Camp Directors and leaders got into this industry because we loved camp, we loved having a group of kids who saw the potential in us, who joined in on our fun games.  And it’s really hard to give that up as you move up the ladder at camp. So in some ways I think claiming the staff are our campers is just our way of still clinging to the desire to have our own groups of kids.  And that’s not fair to us and it is especially unfair to the staff. Because they are not our campers, they are not here to blindly follow us and our activities. We have hired them to make good decisions, to be responsible for their own groups of campers.  We hired them to push back when something doesn’t make sense, to let us know when there is a better or safer way to do things. Or a better way to connect with the current camper trends and interests.

The staff are not our campers, they are our camp staff.

- Katrina

Ben Clawson

Executive Director, Lindley G. Cook 4H Camp, New Jersey

A few times, when addressing a staff culture issue (i.e. staff talking behind each others backs instead of addressing the problem directly, etc…) I’ve made the mistep of saying to the counselors involved, “how would we react if our campers were treating each other this way?” I think it’s a good, valid point! However, I have seen in my staff’s eyes that they do not think it’s a good, valid point:  “It’s way different than the campers!  We’re young adults in a very complex social situation with a lot being asked from us all the time!” (And it certainly wouldn’t be helpful for me to counter that our 12 year olds probably feel the exact same way.)

At its best, I like to think of camp as a potential antidote to a lot of what’s not-so-great with the rest of the world. I think one of those not-so-great things is that young adults are very used to being treated like children, and having the low expectations of children put upon them. At camp, we ask for so much more. Not only are the counselors not the children, but they are entirely responsible for every aspect of the children’s camp-life, and we hold them to standards that would never be expected from a child. We ask for 24-hours-a-day of solid decision making, responsible judgement, endless energy, boundless creativity, and ever-diligent compassion all wrapped up with imperviously buoyant morale. It might be more than has ever been asked of them, and it’s why so many staff take such pride and joy in clearing the bar and “accomplishing camp.”  Being a counselor at summer camp might very well be the most adult, least-childlike thing they have ever done.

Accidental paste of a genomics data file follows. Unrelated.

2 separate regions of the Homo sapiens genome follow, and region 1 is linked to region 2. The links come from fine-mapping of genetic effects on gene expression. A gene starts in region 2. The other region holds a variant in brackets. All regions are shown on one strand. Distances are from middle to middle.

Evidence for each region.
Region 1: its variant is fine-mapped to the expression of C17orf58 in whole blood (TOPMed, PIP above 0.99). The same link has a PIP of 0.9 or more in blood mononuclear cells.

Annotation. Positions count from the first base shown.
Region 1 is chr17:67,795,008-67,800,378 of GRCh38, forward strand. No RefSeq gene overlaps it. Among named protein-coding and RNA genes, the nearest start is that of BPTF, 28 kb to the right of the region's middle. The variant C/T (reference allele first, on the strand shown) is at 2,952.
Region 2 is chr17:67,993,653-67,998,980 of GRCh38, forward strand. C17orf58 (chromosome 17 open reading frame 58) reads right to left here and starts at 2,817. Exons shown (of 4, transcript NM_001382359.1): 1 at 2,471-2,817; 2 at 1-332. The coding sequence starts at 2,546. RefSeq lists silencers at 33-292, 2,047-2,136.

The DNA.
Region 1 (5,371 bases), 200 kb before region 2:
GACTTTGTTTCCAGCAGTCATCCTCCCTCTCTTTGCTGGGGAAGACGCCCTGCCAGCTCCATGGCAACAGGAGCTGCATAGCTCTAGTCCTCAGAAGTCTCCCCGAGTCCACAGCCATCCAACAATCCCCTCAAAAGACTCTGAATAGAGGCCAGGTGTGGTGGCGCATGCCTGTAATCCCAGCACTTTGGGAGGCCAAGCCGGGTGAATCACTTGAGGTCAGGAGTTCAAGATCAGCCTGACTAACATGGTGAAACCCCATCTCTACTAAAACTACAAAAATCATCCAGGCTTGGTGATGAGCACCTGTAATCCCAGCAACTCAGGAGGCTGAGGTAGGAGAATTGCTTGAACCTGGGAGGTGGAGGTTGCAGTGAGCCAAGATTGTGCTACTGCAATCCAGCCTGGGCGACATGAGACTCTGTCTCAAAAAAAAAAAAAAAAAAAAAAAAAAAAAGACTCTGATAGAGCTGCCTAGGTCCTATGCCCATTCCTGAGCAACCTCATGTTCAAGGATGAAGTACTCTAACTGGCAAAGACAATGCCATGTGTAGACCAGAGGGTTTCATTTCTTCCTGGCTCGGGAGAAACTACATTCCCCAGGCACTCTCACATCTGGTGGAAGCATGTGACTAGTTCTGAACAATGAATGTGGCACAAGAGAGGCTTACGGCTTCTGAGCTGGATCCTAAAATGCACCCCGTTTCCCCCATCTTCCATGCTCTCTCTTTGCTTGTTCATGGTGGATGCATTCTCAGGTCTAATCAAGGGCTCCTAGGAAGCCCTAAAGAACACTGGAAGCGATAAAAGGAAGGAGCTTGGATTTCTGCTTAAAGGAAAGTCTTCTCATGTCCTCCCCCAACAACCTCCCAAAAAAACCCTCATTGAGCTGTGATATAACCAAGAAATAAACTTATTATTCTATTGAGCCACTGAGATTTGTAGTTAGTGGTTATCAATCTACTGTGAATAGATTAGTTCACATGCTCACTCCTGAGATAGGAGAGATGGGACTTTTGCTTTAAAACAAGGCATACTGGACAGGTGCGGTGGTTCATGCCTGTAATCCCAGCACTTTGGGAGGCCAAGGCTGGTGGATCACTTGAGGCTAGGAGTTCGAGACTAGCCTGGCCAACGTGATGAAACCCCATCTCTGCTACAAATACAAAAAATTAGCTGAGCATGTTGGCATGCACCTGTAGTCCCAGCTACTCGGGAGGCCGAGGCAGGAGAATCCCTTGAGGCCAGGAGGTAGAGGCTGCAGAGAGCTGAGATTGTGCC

This can be a tough idea for those of us at camps where a large percentage of our campers matriculate onward to become counselors; it can be harder not to think of a staff member as your camper when they literally were your camper a matter of months earlier. And, in reality, our counselors are the highest evolution of what we hope for from our campers - they’re often the best examples of our program’s long-lasting positive effects, and a personification of the promise that the program will continue to produce those effects in the future. Yes, for directors, our counselors might totally be our kids: our oldest, most trusted and esteemed campers.

But perhaps we shouldn’t spend too much time explicitly telling them that.

- Ben